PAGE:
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Don’t buy this book

Categories: Google Analytics specific Comments (25) »

Seriously – don’t buy Advanced Web Metrics with Google Analytics (first edition)…. Why? Because there is a second edition just around the corner. In fact its due in March The first edition is nearly two years old – eons in Internet years (well probably equivalent to dog years). Those two years were a great success – both personally for me (reading reviews of your work form people you have never met before always brings a smile to my face and a glow to my cheeks – it’s a fantastic ego boost. So much so, I have to prick my head occasionally to prevent it getting oversized!) and for the publisher, who figured out the business of printing and distributing it was good enough to invite me to update the original. And that’s how it started out – an update. A few week’s work right, ten at tops. However, within 3 Read the full article…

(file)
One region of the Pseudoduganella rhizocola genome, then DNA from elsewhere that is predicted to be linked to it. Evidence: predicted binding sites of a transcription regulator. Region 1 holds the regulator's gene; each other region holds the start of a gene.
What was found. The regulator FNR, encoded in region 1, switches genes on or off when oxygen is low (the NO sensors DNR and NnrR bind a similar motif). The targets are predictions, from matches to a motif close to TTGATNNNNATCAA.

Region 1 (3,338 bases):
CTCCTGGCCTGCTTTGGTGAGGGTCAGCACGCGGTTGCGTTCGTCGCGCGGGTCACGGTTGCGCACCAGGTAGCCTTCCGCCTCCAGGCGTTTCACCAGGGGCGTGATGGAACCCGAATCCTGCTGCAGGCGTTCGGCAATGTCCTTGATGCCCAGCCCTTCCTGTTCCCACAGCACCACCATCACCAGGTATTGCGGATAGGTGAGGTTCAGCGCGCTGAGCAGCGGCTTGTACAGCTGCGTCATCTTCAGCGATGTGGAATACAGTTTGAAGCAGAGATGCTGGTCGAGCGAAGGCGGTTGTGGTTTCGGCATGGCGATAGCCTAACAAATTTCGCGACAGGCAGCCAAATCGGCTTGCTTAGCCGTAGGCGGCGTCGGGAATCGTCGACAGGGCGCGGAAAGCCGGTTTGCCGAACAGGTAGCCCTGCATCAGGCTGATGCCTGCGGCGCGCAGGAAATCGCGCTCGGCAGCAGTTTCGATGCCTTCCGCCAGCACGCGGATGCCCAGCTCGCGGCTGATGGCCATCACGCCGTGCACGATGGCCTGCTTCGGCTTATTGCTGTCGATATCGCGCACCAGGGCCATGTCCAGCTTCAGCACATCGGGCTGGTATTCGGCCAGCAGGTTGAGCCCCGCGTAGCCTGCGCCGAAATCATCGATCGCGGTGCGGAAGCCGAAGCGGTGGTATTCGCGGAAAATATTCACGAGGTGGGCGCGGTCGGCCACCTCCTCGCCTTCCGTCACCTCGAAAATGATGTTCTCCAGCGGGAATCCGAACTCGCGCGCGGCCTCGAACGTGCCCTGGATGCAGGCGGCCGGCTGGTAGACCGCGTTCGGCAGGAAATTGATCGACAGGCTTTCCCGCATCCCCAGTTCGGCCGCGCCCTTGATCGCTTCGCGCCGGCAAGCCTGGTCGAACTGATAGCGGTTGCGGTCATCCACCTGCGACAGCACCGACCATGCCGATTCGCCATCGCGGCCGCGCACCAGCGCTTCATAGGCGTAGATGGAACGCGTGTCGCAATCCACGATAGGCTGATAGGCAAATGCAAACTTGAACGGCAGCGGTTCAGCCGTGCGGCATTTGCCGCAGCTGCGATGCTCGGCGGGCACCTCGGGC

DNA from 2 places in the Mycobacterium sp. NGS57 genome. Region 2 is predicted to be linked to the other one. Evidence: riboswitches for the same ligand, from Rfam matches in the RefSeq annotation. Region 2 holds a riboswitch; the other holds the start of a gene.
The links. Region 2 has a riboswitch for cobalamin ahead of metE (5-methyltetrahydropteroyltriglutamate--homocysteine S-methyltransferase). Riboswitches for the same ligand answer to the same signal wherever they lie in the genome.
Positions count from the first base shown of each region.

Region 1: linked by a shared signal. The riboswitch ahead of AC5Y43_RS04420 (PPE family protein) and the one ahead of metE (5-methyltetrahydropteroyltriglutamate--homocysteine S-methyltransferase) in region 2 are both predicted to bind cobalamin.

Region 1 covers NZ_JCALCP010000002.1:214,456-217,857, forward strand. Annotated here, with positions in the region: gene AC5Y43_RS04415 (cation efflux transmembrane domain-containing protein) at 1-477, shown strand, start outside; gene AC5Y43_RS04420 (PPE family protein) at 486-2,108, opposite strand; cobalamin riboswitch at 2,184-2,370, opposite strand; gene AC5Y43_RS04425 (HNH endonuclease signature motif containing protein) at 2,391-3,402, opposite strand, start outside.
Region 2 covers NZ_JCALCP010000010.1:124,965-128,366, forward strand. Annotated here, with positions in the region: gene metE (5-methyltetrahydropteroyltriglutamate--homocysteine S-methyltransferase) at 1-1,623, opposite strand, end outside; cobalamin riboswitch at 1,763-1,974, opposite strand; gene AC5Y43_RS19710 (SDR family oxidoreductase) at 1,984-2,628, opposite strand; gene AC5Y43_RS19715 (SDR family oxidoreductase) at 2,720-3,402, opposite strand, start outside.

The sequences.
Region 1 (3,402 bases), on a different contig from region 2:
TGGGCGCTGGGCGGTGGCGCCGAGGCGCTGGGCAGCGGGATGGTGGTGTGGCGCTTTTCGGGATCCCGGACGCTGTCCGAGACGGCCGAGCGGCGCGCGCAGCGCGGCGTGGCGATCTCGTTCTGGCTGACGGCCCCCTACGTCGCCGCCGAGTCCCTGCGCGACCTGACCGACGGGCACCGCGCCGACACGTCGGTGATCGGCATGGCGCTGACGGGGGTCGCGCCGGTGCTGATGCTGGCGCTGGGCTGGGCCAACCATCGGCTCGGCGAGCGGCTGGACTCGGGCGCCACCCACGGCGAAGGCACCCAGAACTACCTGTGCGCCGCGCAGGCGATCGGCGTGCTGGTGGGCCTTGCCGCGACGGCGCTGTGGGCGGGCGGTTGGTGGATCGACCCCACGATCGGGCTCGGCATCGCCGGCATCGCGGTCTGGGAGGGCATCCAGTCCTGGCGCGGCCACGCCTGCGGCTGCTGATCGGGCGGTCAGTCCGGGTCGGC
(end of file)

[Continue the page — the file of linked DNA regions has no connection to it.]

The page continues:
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SEO Tracking – regional Search Engines in Google Analytics

Categories: Plugins & Hacks, SEO & Analytics Comments (40) »

Google Analytics recognises 41 search engines by default. Although this is constantly being added to, there are of course a great many other search engines in the world – language and region specific, as well as price comparison and vertical portals. This hack is for anyone who manages SEO at a regional level i.e to be able to differentiate regional variations of search engines. For example, the default Search Engine list for Google Analytics shows aggregate search engines – Google, Yahoo, MSN etc., this hack shows regional specific ones for your SEO efforts. April 2011 – New async hack launchedThis hack has been completely revised for the latest GA async code. Further info >>   [ Now 100+ additional SEs + GA defaults (140+ domains). You no longer need to re-define the default set of search engines as this hack now prepends new search engines to GA’s list. For details Read the full article…